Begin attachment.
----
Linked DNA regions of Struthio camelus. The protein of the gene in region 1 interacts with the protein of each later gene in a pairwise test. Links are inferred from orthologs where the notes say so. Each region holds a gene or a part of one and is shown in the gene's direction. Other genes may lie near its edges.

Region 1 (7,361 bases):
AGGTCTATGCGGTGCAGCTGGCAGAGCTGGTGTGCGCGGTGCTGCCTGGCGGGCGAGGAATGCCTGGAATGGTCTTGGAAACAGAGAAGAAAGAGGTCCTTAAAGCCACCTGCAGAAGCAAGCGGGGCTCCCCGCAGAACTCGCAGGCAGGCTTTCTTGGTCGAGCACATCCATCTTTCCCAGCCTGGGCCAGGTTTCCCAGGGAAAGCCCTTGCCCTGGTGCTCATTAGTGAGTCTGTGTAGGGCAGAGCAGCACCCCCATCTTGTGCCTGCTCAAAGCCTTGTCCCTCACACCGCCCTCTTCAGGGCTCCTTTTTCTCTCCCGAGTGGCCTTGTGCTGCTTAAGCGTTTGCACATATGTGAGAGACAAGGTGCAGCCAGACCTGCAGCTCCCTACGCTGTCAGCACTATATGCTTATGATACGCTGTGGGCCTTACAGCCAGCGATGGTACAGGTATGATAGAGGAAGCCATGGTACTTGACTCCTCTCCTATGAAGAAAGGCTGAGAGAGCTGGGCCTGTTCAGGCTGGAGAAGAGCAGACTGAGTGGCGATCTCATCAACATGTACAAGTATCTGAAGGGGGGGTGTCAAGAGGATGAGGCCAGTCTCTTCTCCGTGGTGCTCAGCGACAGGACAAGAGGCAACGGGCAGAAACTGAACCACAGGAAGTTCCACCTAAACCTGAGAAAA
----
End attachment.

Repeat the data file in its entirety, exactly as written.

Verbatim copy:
Linked DNA regions of Struthio camelus. The protein of the gene in region 1 interacts with the protein of each later gene in a pairwise test. Links are inferred from orthologs where the notes say so. Each region holds a gene or a part of one and is shown in the gene's direction. Other genes may lie near its edges.

Region 1 (7,361 bases):
AGGTCTATGCGGTGCAGCTGGCAGAGCTGGTGTGCGCGGTGCTGCCTGGCGGGCGAGGAATGCCTGGAATGGTCTTGGAAACAGAGAAGAAAGAGGTCCTTAAAGCCACCTGCAGAAGCAAGCGGGGCTCCCCGCAGAACTCGCAGGCAGGCTTTCTTGGTCGAGCACATCCATCTTTCCCAGCCTGGGCCAGGTTTCCCAGGGAAAGCCCTTGCCCTGGTGCTCATTAGTGAGTCTGTGTAGGGCAGAGCAGCACCCCCATCTTGTGCCTGCTCAAAGCCTTGTCCCTCACACCGCCCTCTTCAGGGCTCCTTTTTCTCTCCCGAGTGGCCTTGTGCTGCTTAAGCGTTTGCACATATGTGAGAGACAAGGTGCAGCCAGACCTGCAGCTCCCTACGCTGTCAGCACTATATGCTTATGATACGCTGTGGGCCTTACAGCCAGCGATGGTACAGGTATGATAGAGGAAGCCATGGTACTTGACTCCTCTCCTATGAAGAAAGGCTGAGAGAGCTGGGCCTGTTCAGGCTGGAGAAGAGCAGACTGAGTGGCGATCTCATCAACATGTACAAGTATCTGAAGGGGGGGTGTCAAGAGGATGAGGCCAGTCTCTTCTCCGTGGTGCTCAGCGACAGGACAAGAGGCAACGGGCAGAAACTGAACCACAGGAAGTTCCACCTAAACCTGAGAAAA